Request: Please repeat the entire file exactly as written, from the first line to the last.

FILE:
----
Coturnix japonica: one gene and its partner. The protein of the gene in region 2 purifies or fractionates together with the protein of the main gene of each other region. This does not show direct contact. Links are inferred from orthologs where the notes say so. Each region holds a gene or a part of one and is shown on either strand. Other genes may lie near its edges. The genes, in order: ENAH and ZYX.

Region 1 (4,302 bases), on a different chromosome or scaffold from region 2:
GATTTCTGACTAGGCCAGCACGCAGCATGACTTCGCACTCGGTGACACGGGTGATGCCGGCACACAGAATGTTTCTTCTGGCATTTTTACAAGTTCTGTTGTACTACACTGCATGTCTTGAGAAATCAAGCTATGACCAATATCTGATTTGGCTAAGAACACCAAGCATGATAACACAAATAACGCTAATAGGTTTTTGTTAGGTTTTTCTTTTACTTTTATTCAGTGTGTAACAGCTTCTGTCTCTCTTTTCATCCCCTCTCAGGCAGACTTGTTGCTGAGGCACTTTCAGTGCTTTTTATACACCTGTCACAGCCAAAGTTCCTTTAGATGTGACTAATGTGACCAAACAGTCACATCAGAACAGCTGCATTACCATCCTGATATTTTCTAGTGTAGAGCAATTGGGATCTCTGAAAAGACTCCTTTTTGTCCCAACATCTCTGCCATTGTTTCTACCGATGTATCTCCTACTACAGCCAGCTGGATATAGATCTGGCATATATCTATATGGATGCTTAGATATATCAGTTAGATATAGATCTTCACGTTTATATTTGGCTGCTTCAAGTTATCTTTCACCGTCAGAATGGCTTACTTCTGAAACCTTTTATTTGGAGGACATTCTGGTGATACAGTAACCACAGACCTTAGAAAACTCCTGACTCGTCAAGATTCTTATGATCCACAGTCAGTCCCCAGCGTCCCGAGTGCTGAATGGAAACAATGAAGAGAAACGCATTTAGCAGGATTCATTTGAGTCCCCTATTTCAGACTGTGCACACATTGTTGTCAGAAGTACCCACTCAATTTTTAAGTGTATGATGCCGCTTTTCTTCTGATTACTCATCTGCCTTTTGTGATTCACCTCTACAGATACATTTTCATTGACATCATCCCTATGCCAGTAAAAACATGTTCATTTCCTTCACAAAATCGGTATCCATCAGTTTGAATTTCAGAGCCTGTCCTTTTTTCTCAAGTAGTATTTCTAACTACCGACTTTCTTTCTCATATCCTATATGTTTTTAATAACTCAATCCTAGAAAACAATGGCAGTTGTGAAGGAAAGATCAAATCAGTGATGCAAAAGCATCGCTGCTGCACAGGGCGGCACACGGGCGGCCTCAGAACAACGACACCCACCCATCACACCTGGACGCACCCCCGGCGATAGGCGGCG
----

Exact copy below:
Coturnix japonica: one gene and its partner. The protein of the gene in region 2 purifies or fractionates together with the protein of the main gene of each other region. This does not show direct contact. Links are inferred from orthologs where the notes say so. Each region holds a gene or a part of one and is shown on either strand. Other genes may lie near its edges. The genes, in order: ENAH and ZYX.

Region 1 (4,302 bases), on a different chromosome or scaffold from region 2:
GATTTCTGACTAGGCCAGCACGCAGCATGACTTCGCACTCGGTGACACGGGTGATGCCGGCACACAGAATGTTTCTTCTGGCATTTTTACAAGTTCTGTTGTACTACACTGCATGTCTTGAGAAATCAAGCTATGACCAATATCTGATTTGGCTAAGAACACCAAGCATGATAACACAAATAACGCTAATAGGTTTTTGTTAGGTTTTTCTTTTACTTTTATTCAGTGTGTAACAGCTTCTGTCTCTCTTTTCATCCCCTCTCAGGCAGACTTGTTGCTGAGGCACTTTCAGTGCTTTTTATACACCTGTCACAGCCAAAGTTCCTTTAGATGTGACTAATGTGACCAAACAGTCACATCAGAACAGCTGCATTACCATCCTGATATTTTCTAGTGTAGAGCAATTGGGATCTCTGAAAAGACTCCTTTTTGTCCCAACATCTCTGCCATTGTTTCTACCGATGTATCTCCTACTACAGCCAGCTGGATATAGATCTGGCATATATCTATATGGATGCTTAGATATATCAGTTAGATATAGATCTTCACGTTTATATTTGGCTGCTTCAAGTTATCTTTCACCGTCAGAATGGCTTACTTCTGAAACCTTTTATTTGGAGGACATTCTGGTGATACAGTAACCACAGACCTTAGAAAACTCCTGACTCGTCAAGATTCTTATGATCCACAGTCAGTCCCCAGCGTCCCGAGTGCTGAATGGAAACAATGAAGAGAAACGCATTTAGCAGGATTCATTTGAGTCCCCTATTTCAGACTGTGCACACATTGTTGTCAGAAGTACCCACTCAATTTTTAAGTGTATGATGCCGCTTTTCTTCTGATTACTCATCTGCCTTTTGTGATTCACCTCTACAGATACATTTTCATTGACATCATCCCTATGCCAGTAAAAACATGTTCATTTCCTTCACAAAATCGGTATCCATCAGTTTGAATTTCAGAGCCTGTCCTTTTTTCTCAAGTAGTATTTCTAACTACCGACTTTCTTTCTCATATCCTATATGTTTTTAATAACTCAATCCTAGAAAACAATGGCAGTTGTGAAGGAAAGATCAAATCAGTGATGCAAAAGCATCGCTGCTGCACAGGGCGGCACACGGGCGGCCTCAGAACAACGACACCCACCCATCACACCTGGACGCACCCCCGGCGATAGGCGGCG